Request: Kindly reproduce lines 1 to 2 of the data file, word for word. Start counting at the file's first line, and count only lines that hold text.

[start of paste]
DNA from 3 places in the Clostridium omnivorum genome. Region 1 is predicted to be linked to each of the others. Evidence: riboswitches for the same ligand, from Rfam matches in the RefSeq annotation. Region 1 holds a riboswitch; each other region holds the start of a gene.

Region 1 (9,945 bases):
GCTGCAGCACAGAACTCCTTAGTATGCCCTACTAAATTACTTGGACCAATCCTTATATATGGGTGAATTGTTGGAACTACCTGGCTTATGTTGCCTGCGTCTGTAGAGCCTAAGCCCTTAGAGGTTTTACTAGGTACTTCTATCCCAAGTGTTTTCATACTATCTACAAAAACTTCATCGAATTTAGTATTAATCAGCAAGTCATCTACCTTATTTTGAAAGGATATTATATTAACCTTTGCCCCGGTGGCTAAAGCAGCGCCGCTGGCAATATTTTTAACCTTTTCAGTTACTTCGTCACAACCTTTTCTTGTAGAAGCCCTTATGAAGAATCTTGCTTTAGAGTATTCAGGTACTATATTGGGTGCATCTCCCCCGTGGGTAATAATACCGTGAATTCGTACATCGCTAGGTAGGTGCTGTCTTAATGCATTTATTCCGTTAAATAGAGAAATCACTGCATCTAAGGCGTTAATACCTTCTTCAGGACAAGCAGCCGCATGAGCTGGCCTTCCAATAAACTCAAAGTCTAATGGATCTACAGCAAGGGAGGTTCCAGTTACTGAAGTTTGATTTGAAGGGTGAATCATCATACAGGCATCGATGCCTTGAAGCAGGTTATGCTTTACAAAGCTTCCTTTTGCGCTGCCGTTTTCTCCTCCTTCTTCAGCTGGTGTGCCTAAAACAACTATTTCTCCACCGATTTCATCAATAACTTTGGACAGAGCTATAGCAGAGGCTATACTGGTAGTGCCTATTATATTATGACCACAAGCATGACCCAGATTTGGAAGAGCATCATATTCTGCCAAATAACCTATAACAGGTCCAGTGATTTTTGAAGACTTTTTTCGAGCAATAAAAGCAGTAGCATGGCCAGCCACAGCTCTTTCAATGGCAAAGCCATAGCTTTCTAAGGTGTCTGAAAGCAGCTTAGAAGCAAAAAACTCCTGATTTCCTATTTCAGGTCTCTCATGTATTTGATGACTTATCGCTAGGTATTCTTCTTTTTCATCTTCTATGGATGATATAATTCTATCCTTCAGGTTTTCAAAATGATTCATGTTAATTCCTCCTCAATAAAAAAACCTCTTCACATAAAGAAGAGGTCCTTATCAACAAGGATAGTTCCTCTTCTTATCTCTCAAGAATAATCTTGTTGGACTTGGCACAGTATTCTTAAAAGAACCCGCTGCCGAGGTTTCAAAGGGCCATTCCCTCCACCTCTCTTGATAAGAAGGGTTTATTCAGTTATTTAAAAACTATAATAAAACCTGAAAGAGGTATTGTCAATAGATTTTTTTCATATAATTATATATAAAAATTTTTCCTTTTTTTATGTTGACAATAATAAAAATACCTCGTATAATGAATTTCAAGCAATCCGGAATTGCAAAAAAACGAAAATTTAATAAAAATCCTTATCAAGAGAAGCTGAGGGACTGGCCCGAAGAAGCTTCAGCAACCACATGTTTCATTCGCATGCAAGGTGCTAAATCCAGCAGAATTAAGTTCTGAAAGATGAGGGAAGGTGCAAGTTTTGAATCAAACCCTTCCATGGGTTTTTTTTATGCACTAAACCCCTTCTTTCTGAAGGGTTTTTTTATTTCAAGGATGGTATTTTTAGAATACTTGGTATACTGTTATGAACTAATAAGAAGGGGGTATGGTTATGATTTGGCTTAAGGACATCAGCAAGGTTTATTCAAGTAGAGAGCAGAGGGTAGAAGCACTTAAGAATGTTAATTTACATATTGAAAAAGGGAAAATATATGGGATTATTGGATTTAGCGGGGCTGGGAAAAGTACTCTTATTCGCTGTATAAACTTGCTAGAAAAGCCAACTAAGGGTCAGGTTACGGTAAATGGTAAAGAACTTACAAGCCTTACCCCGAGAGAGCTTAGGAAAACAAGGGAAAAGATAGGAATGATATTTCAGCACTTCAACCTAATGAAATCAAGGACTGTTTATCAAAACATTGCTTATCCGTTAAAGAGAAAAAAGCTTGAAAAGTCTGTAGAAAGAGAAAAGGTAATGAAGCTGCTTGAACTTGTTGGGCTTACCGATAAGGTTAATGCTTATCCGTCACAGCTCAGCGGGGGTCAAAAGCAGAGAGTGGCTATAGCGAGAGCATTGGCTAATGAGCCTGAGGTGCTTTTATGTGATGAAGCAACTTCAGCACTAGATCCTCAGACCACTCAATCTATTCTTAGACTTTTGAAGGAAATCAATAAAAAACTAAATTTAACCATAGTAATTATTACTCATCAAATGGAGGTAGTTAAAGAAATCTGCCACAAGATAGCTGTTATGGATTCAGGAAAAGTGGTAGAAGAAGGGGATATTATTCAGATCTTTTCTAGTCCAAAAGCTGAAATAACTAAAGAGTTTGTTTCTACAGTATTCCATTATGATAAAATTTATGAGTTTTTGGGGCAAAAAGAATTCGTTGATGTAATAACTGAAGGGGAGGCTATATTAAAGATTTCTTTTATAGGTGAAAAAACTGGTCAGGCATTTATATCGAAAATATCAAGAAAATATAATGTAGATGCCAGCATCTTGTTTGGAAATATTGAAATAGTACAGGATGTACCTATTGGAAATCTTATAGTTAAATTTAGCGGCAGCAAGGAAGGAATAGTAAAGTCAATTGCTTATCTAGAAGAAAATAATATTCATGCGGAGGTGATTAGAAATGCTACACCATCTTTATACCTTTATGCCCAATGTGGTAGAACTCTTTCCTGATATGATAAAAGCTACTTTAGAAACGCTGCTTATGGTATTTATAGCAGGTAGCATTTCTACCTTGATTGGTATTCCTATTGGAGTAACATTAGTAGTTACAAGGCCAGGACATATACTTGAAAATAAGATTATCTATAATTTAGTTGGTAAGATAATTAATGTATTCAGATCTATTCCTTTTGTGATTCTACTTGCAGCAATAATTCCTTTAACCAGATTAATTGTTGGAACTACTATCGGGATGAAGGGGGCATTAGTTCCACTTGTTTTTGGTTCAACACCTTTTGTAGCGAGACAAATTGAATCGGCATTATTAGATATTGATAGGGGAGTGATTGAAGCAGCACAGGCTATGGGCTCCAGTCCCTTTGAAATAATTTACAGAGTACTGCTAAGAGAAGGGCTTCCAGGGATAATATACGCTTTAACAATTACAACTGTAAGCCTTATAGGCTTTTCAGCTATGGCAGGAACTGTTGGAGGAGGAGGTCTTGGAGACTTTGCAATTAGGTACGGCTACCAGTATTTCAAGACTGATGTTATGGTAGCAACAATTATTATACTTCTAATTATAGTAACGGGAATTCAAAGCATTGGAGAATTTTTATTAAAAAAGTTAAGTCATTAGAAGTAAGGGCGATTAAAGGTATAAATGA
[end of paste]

DNA from 3 places in the Clostridium omnivorum genome. Region 1 is predicted to be linked to each of the others. Evidence: riboswitches for the same ligand, from Rfam matches in the RefSeq annotation. Region 1 holds a riboswitch; each other region holds the start of a gene.

Region 1 (9,945 bases):